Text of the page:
“In the Arab environment, for example, Arabs’ nutrition has depended mainly on fruits, like dates and some other vegetables, especially in the Gulf regions,” he said. “Camel’s milk is very rich in zinc, selenium, vitamin A, vitamin D, with high rate of protein. This milk is more concentrated than that of other animals. Fat in camel’s milk is much less than in any other milk,” he said.

Buffer zone

Dr. Zakariya al-Kaffarna, director general for veterinary medicine with the Gaza agriculture ministry, told The Electronic Intifada his ministry has been watching camel-rearing and following up with their medical care throughout the Gaza Strip for the sake of public health.

“Camel-rearing depends on families who have had taken care of camels for decades or even centuries. However, in our strategic planning for the upcoming three years, we plan to pay more attention to camel-rearing across the Gaza Strip. We will make sure large grazing areas will be made available for camels. We just hope that the Israel-created buffer zone on the eastern and northern borders of Gaza will be narrowed,” al-Kafarna said.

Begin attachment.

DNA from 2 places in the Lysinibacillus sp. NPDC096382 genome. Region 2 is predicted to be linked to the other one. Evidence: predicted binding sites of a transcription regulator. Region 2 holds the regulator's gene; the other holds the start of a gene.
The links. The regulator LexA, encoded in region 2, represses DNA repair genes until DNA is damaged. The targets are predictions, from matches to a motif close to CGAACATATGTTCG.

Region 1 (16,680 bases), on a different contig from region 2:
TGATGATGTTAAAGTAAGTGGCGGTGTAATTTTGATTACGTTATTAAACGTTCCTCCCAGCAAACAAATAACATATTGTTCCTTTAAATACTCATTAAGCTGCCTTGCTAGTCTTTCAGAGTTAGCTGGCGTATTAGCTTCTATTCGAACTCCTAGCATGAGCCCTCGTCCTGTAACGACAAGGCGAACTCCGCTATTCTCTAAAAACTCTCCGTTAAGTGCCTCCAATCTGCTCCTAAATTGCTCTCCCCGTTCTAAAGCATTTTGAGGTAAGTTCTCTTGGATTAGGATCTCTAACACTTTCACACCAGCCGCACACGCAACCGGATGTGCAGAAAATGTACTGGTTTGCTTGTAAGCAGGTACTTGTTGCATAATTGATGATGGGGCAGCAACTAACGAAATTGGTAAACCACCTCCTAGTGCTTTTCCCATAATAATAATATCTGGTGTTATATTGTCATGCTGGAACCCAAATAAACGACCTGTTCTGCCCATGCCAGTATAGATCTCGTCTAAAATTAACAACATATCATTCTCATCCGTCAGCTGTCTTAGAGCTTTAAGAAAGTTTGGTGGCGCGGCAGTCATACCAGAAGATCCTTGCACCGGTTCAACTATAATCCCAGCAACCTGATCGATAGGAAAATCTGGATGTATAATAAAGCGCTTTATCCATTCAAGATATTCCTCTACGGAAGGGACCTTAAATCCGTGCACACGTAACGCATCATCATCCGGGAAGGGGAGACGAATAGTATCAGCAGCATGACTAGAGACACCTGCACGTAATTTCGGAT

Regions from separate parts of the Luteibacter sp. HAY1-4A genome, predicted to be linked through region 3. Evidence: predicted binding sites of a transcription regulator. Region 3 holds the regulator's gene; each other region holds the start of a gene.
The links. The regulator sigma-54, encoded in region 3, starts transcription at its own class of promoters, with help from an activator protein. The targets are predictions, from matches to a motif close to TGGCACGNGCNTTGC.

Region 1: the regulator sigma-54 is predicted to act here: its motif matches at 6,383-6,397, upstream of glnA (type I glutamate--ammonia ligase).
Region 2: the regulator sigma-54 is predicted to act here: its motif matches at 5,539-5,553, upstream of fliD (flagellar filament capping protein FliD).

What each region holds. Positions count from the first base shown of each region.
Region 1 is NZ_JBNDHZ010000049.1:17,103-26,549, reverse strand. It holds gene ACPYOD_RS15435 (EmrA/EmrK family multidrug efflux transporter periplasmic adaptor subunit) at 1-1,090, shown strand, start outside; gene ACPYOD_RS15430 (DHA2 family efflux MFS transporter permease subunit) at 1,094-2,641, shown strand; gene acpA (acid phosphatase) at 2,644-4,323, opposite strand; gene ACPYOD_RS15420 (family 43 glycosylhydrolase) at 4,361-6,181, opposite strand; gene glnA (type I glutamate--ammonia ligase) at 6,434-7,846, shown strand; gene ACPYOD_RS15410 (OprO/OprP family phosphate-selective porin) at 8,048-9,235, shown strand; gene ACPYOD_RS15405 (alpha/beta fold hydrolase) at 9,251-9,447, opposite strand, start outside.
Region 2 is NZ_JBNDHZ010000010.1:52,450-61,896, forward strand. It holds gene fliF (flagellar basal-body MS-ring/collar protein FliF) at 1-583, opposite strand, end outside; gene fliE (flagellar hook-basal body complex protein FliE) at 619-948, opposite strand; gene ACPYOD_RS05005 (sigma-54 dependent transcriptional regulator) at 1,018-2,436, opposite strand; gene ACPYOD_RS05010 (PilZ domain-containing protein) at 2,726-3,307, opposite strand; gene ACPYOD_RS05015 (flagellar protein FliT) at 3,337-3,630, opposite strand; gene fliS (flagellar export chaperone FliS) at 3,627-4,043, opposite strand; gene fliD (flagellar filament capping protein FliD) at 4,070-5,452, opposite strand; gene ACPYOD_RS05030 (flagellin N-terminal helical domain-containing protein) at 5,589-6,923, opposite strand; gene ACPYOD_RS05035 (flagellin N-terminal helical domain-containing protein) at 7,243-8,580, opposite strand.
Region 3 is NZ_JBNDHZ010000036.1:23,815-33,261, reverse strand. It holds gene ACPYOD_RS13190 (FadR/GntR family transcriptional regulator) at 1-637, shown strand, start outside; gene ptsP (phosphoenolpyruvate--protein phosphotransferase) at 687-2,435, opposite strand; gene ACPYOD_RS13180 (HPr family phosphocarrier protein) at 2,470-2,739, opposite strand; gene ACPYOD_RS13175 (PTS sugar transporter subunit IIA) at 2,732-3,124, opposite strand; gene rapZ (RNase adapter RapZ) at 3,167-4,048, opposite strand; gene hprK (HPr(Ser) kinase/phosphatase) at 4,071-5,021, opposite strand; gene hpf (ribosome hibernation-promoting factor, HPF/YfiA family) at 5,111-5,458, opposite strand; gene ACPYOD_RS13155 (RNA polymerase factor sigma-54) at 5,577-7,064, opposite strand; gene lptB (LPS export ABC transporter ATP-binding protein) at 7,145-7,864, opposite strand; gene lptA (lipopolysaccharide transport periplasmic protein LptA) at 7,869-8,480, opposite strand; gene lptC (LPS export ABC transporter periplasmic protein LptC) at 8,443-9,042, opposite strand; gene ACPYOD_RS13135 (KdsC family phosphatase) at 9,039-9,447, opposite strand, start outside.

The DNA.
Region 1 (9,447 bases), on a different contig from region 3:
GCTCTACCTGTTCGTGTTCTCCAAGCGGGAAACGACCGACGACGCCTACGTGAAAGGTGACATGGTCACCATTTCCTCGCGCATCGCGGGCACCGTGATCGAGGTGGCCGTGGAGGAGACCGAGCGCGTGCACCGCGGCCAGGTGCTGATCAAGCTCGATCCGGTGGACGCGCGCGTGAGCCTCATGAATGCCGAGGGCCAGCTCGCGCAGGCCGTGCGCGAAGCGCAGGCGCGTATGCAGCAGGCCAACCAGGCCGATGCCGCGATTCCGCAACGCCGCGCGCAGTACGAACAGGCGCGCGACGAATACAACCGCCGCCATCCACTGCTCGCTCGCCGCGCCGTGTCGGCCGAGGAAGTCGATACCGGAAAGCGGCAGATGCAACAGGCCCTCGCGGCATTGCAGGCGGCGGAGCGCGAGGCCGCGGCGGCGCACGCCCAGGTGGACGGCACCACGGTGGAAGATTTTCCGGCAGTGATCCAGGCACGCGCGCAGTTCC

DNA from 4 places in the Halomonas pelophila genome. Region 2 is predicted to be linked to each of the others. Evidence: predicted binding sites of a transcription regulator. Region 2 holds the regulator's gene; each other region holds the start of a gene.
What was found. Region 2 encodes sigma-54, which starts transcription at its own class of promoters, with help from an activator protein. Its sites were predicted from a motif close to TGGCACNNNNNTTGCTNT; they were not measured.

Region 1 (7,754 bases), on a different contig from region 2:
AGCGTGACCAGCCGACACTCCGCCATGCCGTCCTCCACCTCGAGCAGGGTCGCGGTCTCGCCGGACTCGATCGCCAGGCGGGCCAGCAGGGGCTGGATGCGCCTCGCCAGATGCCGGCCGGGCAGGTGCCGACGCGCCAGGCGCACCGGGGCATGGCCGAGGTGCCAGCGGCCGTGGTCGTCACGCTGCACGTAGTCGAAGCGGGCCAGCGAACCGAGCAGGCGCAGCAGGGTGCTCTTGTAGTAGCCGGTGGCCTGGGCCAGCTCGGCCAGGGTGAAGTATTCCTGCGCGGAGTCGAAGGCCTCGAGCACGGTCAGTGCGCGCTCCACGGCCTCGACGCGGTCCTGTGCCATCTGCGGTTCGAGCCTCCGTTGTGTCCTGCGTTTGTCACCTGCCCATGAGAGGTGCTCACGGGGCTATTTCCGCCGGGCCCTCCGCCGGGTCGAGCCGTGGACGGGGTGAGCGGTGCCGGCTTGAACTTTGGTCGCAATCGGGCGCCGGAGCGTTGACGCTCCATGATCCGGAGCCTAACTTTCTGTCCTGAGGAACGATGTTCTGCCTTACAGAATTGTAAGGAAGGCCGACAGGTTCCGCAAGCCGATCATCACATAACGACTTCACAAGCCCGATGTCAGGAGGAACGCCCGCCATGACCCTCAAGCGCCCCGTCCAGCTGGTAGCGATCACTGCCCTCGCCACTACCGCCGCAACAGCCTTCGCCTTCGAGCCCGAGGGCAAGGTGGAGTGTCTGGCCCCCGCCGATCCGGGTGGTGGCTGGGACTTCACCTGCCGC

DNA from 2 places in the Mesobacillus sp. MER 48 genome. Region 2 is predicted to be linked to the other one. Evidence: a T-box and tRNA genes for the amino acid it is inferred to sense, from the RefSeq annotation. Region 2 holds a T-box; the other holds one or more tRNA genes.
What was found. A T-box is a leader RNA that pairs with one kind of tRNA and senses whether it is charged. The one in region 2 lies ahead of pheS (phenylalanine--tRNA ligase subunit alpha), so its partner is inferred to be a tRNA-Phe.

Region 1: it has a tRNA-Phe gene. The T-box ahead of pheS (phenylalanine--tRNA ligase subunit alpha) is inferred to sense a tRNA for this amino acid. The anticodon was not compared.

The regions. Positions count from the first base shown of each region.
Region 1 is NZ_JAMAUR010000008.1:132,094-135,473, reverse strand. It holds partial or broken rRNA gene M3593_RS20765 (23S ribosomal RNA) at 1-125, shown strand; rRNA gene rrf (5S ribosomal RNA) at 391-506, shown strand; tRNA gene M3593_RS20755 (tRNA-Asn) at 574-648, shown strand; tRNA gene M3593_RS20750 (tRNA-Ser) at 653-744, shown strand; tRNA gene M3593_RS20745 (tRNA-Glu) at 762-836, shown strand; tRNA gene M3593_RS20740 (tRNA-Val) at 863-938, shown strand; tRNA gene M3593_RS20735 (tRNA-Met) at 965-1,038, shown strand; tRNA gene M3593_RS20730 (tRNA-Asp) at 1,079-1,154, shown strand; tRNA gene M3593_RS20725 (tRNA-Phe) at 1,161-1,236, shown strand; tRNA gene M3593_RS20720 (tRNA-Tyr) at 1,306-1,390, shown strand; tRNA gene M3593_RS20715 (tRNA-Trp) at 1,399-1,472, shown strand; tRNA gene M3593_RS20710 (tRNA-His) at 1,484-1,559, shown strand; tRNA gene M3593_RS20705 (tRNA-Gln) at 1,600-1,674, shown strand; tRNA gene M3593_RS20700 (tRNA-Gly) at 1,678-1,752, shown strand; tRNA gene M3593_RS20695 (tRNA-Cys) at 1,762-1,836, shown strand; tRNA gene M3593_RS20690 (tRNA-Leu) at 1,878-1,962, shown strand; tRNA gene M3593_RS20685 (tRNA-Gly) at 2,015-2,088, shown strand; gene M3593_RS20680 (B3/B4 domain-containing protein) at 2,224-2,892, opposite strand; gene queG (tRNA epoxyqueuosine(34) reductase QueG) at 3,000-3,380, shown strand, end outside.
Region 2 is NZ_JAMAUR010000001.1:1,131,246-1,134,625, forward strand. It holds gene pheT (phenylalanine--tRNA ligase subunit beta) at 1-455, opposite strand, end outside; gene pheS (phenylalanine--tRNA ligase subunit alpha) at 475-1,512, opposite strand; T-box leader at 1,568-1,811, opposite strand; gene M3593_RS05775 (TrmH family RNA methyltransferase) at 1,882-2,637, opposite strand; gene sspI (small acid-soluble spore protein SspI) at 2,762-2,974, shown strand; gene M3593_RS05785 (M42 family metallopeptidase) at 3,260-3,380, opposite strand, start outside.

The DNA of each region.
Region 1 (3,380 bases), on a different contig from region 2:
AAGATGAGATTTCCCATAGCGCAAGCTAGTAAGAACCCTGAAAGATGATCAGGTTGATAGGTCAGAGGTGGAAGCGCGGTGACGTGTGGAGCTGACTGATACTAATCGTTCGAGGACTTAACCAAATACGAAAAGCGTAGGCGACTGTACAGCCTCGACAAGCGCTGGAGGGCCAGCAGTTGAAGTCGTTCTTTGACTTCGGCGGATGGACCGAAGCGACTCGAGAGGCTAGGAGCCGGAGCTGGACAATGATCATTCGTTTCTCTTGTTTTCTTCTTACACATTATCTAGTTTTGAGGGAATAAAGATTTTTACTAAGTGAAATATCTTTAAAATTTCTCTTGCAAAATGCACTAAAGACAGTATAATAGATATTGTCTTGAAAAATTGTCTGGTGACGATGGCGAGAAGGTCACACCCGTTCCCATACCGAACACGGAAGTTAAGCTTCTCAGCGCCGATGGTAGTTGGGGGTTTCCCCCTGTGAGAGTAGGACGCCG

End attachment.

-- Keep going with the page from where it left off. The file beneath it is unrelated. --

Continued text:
According to Dr. Nabil Abu Shammala, director general for planning with the agriculture ministry, the Israeli “buffer zone” has meant that 6,000 acres of farmland in the territory, constituting almost 20 percent of cultivated lands across Gaza, are no longer accessible.

The 300-meter-deep “buffer zone” along the fertile boundary line dates from 2000, and has prevented farmers from cultivating their lands. After the November 2012 ceasefire, Israel began allowing some farmers to return to their lands in those areas. But farming along the “buffer zone” remains various dangerous; earlier this month Israeli forces shot and killed 21-year-old Mustafa Jarad while he was tending his land.

Despite Israel’s violence and restrictions, agriculture remains the top industry in Palestine and an essential part of Palestinian culture, and its traditions live on. Indeed, camel-rearers will hold a camel race in Gaza next month — only the second of its kind since 1967.

Rami Almeghari is a journalist and university lecturer based in the Gaza Strip.